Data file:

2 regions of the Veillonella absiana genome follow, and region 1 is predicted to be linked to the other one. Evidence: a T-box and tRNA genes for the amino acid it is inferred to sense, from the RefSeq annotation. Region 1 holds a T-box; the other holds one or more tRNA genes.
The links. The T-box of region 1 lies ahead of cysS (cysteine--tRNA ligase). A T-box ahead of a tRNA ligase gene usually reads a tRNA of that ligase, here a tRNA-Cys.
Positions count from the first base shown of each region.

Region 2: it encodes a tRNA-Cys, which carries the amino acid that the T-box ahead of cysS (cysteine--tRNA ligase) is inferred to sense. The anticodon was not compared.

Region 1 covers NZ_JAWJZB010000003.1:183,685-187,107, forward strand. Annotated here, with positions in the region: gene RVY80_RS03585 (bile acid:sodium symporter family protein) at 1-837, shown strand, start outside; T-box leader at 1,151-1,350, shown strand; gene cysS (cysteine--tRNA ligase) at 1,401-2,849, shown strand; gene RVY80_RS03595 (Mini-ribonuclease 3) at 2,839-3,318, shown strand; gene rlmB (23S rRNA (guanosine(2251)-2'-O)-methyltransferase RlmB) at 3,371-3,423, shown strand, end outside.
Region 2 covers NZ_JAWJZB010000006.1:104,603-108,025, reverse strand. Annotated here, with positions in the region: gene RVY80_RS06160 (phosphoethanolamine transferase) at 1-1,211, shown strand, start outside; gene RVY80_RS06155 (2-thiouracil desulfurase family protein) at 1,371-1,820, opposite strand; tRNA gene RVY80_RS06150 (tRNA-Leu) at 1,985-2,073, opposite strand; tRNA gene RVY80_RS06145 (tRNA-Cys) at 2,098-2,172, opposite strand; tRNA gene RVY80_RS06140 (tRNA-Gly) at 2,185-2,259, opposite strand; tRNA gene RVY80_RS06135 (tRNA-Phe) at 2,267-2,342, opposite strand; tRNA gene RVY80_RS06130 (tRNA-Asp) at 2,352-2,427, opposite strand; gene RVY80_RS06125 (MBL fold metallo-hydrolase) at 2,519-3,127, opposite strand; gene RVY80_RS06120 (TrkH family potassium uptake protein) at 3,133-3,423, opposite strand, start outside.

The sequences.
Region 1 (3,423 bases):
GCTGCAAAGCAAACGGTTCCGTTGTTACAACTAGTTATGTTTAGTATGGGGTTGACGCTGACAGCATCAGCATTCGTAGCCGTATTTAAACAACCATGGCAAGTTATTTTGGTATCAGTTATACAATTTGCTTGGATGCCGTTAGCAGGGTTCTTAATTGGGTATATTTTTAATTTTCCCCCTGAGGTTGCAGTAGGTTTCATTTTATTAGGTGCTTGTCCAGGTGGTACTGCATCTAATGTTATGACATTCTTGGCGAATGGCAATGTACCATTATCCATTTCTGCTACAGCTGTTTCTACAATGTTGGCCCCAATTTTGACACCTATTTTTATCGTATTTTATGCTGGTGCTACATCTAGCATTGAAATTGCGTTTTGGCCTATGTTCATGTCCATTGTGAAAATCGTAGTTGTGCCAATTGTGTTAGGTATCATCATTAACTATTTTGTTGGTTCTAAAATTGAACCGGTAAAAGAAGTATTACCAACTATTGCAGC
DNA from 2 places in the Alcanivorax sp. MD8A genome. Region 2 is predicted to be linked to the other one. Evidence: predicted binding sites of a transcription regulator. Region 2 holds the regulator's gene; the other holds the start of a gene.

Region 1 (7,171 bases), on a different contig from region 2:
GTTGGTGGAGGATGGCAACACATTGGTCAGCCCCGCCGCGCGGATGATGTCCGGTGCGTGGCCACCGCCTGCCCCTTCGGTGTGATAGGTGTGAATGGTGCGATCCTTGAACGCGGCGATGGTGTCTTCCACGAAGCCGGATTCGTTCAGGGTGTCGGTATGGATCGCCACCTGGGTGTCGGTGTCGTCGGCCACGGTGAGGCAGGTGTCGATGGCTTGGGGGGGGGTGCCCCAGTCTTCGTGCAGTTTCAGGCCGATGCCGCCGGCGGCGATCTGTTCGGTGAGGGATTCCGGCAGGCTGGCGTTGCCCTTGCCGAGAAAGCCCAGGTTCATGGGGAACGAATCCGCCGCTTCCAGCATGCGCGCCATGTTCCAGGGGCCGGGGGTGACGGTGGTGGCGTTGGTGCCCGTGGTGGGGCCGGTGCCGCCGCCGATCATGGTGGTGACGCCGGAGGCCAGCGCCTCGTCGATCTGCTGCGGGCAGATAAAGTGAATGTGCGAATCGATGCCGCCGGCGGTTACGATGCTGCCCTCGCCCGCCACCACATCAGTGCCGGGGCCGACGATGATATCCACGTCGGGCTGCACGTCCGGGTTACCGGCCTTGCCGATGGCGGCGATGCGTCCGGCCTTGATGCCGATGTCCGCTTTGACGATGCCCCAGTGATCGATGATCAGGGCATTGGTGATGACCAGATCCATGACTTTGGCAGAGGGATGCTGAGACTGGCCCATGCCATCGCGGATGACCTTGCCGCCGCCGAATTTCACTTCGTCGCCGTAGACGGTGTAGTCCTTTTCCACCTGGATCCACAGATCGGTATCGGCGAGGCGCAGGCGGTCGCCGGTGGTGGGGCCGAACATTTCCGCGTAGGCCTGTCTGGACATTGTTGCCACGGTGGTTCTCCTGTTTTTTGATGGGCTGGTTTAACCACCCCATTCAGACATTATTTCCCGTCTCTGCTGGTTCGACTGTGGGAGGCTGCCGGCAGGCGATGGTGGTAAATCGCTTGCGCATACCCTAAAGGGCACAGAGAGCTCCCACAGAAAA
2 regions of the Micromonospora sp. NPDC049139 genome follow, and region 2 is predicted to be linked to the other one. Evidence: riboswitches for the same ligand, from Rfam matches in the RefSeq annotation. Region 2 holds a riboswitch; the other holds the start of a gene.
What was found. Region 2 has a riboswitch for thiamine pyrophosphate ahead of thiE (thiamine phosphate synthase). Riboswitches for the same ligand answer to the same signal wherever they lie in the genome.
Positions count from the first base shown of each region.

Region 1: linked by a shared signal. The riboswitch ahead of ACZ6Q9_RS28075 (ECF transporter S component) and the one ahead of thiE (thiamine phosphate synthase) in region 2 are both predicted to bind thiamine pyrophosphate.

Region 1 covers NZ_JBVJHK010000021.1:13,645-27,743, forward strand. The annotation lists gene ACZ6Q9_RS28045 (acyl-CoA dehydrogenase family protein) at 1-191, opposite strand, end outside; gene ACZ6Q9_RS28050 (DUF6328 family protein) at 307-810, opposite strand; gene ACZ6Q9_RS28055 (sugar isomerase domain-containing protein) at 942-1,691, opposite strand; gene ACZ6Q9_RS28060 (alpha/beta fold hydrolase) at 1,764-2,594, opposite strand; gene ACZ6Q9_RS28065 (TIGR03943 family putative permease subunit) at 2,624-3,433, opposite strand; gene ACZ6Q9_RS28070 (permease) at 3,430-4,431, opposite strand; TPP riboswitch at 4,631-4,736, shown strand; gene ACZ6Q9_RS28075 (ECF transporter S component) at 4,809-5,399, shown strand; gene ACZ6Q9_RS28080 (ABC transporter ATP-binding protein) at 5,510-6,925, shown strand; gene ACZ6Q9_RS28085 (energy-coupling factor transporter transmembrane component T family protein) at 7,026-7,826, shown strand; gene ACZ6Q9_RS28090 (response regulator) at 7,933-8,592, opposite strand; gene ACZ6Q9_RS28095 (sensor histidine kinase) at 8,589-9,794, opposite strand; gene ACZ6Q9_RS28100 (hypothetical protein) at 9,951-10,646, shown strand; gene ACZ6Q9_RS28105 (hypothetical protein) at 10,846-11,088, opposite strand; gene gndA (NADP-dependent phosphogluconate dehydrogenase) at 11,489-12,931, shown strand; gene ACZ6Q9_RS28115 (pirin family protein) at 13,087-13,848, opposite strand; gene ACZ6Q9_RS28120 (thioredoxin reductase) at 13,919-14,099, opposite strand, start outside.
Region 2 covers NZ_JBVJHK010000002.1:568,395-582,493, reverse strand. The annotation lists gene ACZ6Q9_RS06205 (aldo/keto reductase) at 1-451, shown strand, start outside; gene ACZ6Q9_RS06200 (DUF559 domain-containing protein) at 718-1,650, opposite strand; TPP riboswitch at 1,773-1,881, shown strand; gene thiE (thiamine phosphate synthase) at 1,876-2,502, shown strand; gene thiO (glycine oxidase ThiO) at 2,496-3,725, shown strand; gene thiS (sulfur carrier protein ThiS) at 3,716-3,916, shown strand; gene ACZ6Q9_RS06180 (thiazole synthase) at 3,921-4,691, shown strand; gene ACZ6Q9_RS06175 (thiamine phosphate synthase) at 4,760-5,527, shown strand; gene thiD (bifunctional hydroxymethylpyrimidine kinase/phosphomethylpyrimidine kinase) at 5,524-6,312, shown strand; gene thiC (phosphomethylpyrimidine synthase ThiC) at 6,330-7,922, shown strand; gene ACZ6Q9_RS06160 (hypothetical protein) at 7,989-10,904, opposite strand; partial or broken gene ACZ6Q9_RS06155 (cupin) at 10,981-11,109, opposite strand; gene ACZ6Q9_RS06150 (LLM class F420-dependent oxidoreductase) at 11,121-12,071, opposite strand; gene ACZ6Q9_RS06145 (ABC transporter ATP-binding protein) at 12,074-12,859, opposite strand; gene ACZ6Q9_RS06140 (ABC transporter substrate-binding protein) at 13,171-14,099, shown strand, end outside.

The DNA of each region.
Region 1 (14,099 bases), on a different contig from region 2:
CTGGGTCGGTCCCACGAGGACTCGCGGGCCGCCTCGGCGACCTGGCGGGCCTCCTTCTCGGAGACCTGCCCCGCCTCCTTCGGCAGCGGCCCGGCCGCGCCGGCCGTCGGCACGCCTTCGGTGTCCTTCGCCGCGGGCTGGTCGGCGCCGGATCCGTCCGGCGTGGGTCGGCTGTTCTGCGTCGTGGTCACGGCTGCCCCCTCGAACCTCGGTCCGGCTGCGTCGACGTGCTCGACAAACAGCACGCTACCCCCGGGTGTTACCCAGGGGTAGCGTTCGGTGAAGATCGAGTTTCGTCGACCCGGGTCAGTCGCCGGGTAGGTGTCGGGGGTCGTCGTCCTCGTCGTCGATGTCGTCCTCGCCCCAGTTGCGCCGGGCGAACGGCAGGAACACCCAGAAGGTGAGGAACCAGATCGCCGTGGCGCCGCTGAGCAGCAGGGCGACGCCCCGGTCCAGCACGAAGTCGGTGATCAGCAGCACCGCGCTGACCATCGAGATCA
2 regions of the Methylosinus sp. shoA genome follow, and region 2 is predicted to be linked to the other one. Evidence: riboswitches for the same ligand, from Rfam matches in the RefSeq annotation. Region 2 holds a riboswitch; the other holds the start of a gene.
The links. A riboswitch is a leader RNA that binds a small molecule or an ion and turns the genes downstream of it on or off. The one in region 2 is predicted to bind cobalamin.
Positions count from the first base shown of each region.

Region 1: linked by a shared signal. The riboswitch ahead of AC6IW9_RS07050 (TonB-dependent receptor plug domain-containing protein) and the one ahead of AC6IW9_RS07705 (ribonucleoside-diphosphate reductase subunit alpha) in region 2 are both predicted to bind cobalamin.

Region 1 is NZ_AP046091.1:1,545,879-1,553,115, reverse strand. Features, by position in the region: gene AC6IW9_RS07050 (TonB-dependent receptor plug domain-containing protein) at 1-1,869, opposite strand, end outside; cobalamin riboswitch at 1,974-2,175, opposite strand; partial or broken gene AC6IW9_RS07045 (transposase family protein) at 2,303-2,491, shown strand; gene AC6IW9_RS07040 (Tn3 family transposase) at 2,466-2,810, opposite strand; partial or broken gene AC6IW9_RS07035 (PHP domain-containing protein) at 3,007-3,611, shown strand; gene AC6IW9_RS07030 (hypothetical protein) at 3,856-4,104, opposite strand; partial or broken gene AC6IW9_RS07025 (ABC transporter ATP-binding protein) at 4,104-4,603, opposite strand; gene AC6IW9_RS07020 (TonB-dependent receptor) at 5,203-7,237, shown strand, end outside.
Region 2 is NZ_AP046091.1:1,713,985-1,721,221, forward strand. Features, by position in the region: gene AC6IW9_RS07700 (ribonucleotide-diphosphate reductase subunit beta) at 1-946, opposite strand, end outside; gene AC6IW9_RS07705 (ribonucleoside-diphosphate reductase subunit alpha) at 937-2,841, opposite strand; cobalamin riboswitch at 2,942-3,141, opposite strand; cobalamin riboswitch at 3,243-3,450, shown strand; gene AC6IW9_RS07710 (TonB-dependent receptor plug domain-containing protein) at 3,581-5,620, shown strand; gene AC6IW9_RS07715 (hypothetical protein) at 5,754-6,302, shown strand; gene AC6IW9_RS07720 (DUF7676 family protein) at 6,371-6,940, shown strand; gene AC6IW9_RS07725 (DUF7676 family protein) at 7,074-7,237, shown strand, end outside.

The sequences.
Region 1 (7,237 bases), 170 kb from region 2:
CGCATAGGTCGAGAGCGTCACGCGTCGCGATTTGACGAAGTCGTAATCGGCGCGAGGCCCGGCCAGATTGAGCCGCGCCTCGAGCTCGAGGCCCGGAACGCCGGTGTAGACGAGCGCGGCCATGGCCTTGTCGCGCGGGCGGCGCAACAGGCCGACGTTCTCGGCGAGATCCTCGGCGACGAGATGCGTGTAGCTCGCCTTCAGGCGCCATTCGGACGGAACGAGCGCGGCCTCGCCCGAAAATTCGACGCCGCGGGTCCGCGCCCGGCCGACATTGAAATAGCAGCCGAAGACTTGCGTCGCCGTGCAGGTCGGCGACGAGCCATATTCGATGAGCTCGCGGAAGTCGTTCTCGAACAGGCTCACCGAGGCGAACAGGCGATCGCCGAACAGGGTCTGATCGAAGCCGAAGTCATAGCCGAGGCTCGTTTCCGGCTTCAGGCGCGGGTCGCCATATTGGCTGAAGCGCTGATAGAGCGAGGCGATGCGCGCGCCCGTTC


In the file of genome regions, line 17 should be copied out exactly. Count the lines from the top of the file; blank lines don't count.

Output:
Region 1 covers NZ_JBVJHK010000021.1:13,645-27,743, forward strand. The annotation lists gene ACZ6Q9_RS28045 (acyl-CoA dehydrogenase family protein) at 1-191, opposite strand, end outside; gene ACZ6Q9_RS28050 (DUF6328 family protein) at 307-810, opposite strand; gene ACZ6Q9_RS28055 (sugar isomerase domain-containing protein) at 942-1,691, opposite strand; gene ACZ6Q9_RS28060 (alpha/beta fold hydrolase) at 1,764-2,594, opposite strand; gene ACZ6Q9_RS28065 (TIGR03943 family putative permease subunit) at 2,624-3,433, opposite strand; gene ACZ6Q9_RS28070 (permease) at 3,430-4,431, opposite strand; TPP riboswitch at 4,631-4,736, shown strand; gene ACZ6Q9_RS28075 (ECF transporter S component) at 4,809-5,399, shown strand; gene ACZ6Q9_RS28080 (ABC transporter ATP-binding protein) at 5,510-6,925, shown strand; gene ACZ6Q9_RS28085 (energy-coupling factor transporter transmembrane component T family protein) at 7,026-7,826, shown strand; gene ACZ6Q9_RS28090 (response regulator) at 7,933-8,592, opposite strand; gene ACZ6Q9_RS28095 (sensor histidine kinase) at 8,589-9,794, opposite strand; gene ACZ6Q9_RS28100 (hypothetical protein) at 9,951-10,646, shown strand; gene ACZ6Q9_RS28105 (hypothetical protein) at 10,846-11,088, opposite strand; gene gndA (NADP-dependent phosphogluconate dehydrogenase) at 11,489-12,931, shown strand; gene ACZ6Q9_RS28115 (pirin family protein) at 13,087-13,848, opposite strand; gene ACZ6Q9_RS28120 (thioredoxin reductase) at 13,919-14,099, opposite strand, start outside.